Gulliver’s Travels

by: Jonathan Swift

Part III, Chapters IV–XI

1

The only inconvenience is, that none of these projects are yet brought to perfection; and in the mean time the whole country lies miserably waste, the houses in ruins, and the people without food or clothes.

2

He had been eight years upon a project for extracting sunbeams out of cucumbers, which were to be put in phials hermetically sealed, and let out to warm the air in raw inclement summers.

3

The other was a scheme for entirely abolishing all words whatsoever; and this was urged as a great advantage in point of health as well as brevity. For it is plain, that every word we speak is in some degree a diminution of our lungs by corrosion, and consequently contributes to the shortening of our lives.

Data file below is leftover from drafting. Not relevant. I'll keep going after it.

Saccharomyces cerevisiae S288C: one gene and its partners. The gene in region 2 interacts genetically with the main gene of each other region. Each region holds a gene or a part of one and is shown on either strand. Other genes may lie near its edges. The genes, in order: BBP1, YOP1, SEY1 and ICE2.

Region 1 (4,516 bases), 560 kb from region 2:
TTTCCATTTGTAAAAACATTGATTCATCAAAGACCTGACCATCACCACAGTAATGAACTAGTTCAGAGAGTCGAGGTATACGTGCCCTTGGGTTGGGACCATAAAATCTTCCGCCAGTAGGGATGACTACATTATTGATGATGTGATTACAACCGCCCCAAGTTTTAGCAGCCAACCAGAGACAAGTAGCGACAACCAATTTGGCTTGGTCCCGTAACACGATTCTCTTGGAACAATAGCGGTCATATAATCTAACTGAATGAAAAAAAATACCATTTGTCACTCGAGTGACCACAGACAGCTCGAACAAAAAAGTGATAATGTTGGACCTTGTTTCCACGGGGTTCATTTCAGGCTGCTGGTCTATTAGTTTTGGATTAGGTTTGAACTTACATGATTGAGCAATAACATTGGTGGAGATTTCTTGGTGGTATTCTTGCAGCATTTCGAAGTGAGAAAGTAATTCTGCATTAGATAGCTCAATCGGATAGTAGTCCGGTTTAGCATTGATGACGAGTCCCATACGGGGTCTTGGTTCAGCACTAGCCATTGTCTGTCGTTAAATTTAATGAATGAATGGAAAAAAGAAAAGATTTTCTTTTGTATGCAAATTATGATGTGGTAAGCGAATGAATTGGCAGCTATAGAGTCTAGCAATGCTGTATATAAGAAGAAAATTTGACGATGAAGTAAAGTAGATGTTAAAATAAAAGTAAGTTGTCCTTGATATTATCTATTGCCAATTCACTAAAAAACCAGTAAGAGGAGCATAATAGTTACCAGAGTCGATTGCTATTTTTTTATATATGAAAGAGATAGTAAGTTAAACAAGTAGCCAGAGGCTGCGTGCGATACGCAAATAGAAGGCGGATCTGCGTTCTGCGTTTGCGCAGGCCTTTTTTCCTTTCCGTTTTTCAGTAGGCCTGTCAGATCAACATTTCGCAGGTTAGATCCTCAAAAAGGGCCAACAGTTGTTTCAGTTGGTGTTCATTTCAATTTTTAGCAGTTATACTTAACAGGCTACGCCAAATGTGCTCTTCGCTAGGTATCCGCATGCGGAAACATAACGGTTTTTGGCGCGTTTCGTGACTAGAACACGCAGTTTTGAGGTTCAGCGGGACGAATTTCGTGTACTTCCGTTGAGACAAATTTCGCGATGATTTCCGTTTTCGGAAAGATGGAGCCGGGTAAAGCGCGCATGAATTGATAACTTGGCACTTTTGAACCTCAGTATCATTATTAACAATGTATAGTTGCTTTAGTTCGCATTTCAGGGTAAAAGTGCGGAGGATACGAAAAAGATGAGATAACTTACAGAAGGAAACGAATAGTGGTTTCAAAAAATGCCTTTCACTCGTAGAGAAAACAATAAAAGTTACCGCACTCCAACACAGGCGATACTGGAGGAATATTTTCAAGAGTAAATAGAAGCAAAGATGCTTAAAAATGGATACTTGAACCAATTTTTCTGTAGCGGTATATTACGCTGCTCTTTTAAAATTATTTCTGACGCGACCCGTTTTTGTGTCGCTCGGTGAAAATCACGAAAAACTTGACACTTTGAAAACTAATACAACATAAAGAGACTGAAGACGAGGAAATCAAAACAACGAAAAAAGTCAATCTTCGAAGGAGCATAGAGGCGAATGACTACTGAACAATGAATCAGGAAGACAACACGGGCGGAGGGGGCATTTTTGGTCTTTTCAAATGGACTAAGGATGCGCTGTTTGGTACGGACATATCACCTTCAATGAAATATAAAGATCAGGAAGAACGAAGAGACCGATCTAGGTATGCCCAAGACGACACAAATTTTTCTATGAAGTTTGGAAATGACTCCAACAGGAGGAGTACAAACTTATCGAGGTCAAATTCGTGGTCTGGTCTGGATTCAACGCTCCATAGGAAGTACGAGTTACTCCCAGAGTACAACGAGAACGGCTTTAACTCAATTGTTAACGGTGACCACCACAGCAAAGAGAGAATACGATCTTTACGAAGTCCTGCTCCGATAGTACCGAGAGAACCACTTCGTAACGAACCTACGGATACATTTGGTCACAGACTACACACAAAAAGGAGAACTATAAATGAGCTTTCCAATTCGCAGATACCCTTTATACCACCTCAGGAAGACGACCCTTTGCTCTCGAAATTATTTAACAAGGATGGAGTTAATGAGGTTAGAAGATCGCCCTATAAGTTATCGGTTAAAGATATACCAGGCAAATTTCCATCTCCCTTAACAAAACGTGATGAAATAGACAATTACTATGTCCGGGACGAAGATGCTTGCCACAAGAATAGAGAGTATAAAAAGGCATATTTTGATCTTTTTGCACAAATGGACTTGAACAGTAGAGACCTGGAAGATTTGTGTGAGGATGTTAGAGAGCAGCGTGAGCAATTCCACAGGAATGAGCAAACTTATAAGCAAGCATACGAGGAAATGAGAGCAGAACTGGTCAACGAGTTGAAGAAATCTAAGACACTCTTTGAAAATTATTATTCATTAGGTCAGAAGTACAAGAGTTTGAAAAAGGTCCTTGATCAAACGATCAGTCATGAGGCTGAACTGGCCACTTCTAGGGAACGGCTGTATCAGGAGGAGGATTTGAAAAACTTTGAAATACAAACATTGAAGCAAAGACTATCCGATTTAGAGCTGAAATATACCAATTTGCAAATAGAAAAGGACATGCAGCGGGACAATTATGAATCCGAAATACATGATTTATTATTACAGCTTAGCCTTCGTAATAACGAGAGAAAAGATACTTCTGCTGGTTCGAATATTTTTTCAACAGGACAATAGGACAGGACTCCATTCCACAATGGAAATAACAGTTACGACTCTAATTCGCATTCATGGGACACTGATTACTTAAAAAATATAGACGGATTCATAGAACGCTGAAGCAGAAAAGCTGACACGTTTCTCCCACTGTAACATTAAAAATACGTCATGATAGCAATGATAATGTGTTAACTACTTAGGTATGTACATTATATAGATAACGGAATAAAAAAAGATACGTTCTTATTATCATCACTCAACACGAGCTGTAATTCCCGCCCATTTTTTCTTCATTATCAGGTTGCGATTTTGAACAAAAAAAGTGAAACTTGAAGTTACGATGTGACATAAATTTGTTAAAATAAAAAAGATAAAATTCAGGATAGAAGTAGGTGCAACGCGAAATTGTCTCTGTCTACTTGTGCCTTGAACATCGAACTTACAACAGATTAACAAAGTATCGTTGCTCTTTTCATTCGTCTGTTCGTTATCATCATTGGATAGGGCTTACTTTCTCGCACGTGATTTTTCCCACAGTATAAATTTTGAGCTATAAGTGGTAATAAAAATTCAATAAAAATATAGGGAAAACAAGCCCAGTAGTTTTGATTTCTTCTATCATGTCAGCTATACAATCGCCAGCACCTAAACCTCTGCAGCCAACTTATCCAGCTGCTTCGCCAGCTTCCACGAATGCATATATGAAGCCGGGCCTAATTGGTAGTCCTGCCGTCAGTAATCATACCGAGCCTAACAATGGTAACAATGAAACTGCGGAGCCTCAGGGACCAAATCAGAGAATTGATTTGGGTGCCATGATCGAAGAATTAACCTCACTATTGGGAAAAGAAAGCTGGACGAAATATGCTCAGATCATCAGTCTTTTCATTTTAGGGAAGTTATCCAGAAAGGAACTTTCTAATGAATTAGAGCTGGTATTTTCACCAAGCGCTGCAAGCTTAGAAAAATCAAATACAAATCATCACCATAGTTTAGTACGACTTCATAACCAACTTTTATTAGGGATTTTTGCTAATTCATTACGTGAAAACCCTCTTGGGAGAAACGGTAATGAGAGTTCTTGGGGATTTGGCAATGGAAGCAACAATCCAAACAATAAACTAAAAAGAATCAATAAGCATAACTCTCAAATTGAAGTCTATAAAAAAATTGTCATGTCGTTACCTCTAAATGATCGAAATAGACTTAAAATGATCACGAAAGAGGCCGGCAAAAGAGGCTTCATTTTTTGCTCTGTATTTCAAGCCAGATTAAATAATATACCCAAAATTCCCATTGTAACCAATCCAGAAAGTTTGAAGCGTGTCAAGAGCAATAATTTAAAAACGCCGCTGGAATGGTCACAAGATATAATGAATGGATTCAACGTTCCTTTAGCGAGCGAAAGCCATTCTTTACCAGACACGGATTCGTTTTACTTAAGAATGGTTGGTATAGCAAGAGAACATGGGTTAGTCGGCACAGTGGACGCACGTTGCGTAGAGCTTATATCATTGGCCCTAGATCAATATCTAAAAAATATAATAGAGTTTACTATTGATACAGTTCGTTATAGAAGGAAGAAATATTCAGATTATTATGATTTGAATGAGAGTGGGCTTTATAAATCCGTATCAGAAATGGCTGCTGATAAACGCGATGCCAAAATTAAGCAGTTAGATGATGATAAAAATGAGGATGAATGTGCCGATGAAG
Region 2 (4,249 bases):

4

The women were proposed to be taxed according to their beauty and skill in dressing, wherein they had the same privilege with the men, to be determined by their own judgment. But constancy, chastity, good sense, and good nature, were not rated, because they would not bear the charge of collecting.

5

This is the court style, and I found it to be more than matter of form: for upon my admittance two days after my arrival, I was commanded to crawl up on my belly, and lick the floor as I have advanced; but on account of my being a stranger, care was taken to have it made so clean, that the dust was not offensive.